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Ethnic minorities could face deportation from Russia under new decree

Ethnic minorities could face deportation from Russia under new decree

The Meskhetian people, long-time residents of Krasnodar Krai in the Black Sea region of Russia, could be deported as illegal immigrants.
5 April 2002
Refugee or Migrant - word choice matters.

Moscow, April 5 (UNHCR) - More than 13,000 people of Meskhetian ethnicity are facing possible deportation under a new local decree by authorities in the Krasnodar Krai region of the Russian Federation, the UN refugee agency has warned.

The plan sets up "filtration points" to round up "illegal migrants" - mainly Meskhetians and Armenians, according to the authorities - and remove them from the territory of Krasnodar Krai.

In a statement, UNHCR expressed concern about the development, saying it "may lead to the deterioration of the situation and increase discrimination towards the Meskhetian population settled in the region."

The Meskhetians - a largely Muslim group from south-western Georgia - were deported in 1944 to Uzbekistan on Stalin's orders. They faced forced displacement again when, in June 1989, almost the entire ethnic Meskhetian population was driven out of the Uzbekistani part of the Fergana Valley by inter-ethnic violence. Some 90,000 fled, half of them to Azerbaijan and tens of thousands to the Russian Federation.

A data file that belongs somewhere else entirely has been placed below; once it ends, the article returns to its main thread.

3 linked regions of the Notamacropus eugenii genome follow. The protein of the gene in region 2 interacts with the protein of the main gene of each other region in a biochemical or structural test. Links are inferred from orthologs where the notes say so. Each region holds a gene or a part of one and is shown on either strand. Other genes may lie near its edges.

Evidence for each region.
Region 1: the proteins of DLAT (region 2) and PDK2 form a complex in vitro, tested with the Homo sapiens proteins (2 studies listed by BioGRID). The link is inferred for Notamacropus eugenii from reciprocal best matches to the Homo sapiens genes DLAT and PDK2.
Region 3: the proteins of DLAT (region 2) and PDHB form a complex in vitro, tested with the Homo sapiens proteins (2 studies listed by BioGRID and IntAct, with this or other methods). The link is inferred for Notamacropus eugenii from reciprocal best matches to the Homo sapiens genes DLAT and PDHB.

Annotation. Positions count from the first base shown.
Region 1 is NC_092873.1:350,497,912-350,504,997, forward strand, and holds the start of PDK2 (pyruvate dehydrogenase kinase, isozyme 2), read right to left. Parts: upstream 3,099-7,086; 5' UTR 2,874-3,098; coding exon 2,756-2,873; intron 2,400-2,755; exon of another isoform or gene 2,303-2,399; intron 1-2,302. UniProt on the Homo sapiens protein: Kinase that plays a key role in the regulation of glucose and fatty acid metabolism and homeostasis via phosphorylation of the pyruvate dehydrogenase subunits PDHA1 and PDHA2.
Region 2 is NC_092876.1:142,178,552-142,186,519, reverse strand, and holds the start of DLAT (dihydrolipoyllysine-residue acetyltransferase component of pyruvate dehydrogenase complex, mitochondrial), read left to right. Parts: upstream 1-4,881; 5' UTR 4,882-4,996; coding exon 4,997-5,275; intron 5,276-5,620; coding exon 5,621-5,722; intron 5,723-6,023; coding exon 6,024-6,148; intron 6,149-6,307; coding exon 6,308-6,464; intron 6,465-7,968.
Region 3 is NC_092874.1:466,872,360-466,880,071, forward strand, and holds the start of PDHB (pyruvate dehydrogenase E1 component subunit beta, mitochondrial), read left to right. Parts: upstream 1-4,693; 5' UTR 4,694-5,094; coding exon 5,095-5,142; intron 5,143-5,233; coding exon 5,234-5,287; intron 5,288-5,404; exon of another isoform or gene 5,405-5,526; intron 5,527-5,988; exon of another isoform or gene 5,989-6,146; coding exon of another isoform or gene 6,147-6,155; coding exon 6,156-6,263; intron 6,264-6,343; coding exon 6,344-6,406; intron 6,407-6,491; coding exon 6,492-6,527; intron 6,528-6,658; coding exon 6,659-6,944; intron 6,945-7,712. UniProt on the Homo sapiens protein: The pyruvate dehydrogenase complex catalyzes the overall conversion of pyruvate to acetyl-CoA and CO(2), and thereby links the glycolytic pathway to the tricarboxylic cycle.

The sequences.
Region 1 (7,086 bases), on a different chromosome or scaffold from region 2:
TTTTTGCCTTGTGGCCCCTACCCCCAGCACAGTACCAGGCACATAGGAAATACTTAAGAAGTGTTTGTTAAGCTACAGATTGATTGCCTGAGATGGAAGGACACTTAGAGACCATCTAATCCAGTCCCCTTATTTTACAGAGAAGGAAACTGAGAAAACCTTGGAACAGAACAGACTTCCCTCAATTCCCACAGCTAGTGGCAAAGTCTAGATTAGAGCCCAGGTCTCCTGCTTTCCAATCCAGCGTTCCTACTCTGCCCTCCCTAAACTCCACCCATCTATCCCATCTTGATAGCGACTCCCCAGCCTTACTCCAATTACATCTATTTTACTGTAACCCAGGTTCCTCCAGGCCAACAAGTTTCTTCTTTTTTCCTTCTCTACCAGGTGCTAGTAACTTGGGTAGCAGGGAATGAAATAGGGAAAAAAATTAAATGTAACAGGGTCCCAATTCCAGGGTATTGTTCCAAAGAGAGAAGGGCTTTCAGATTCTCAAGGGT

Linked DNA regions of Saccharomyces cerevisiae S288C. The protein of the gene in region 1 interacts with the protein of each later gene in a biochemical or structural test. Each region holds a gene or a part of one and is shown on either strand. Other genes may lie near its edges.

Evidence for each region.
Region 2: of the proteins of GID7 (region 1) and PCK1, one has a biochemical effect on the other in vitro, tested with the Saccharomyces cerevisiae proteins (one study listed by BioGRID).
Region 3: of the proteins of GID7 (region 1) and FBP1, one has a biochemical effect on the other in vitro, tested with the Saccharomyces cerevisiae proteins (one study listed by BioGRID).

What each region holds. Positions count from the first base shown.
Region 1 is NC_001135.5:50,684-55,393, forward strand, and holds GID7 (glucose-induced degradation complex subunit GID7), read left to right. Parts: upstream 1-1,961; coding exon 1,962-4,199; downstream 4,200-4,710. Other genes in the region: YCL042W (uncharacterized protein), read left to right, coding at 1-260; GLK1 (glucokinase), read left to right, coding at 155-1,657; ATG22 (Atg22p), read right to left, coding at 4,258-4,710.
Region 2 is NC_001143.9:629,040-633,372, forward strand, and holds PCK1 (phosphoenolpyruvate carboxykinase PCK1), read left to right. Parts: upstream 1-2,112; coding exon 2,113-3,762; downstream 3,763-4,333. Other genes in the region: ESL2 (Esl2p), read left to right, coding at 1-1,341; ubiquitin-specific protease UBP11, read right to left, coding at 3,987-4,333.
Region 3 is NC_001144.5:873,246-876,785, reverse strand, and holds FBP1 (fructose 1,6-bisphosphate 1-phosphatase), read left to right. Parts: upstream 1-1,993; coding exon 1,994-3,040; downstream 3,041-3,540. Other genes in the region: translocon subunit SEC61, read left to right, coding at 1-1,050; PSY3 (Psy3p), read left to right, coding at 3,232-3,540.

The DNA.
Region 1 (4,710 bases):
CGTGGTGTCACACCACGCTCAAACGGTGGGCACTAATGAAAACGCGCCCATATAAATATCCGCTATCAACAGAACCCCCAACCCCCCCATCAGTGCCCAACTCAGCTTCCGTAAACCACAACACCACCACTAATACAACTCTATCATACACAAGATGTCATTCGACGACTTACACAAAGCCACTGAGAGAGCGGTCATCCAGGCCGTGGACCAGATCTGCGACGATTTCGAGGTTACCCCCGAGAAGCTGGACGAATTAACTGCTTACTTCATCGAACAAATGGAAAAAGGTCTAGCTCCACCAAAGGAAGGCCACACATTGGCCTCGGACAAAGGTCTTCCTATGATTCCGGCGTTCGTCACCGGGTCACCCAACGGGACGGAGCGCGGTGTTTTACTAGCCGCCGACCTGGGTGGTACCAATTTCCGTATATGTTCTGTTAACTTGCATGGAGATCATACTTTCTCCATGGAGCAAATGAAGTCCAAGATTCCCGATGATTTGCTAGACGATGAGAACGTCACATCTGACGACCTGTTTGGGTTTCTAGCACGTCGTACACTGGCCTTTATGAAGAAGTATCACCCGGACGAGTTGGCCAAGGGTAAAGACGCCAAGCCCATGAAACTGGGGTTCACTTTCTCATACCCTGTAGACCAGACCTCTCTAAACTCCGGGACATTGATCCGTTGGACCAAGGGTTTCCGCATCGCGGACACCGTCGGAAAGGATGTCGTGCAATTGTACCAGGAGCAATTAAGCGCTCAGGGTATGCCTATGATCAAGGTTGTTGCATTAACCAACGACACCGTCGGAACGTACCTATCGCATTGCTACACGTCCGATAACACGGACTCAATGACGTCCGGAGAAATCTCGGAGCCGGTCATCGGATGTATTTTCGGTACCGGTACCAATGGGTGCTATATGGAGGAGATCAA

Most Meskhetians have managed to integrate into the various parts of the Russian Federation where they settled after 1989, and have acquired Russian citizenship.

The exception is the Krasnodar Krai region, where the overwhelming majority of Meskhetians have been unable to obtain permanent legal status. The region is home to between 11,000 and 16,000 Meskhetians, out of a total population of some 5 million inhabitants. Many of the Meskhetians have children who were born in Russia, but only a few thousand Meskhetians have been able to settle legally in Krasnodar Krai.

"Based on the Russian Federation law on citizenship, UNHCR believes the Meskhetians are Russian citizens," said Jean-Paul Cavalieri, a lawyer and senior official with the refugee agency's Moscow office.

"The Meskhetians are former citizens of the USSR who were legally residing on the territory of the Russian Federation at the time of adoption of the 1992 Citizenship Law. On several individual instances the courts of law, including the Russian Federation Supreme Court, have upheld this position," he said.

Without recognition of their citizenship, the Meskhetians live as stateless people. They can face harassment and discrimination, and may not be able to work legally, own land, or even access local health care and schools. The Krasnodar Krai decree now adds another worry - possible deportation from a region where they have resided for more than a decade.

The Meskhetians are one of many different populations displaced within the former Soviet Union after the breakup of the USSR in 1991.

"The Russian Federation has managed to protect and integrate millions of migrants, formerly deported people, refugees and stateless persons, all in accordance with the Constitution and laws of the Federation, and respecting international human rights instruments," said the UNHCR statement. "UNHCR is confident that the situation of Meskhetians in Krasnodar Krai can be similarly addressed."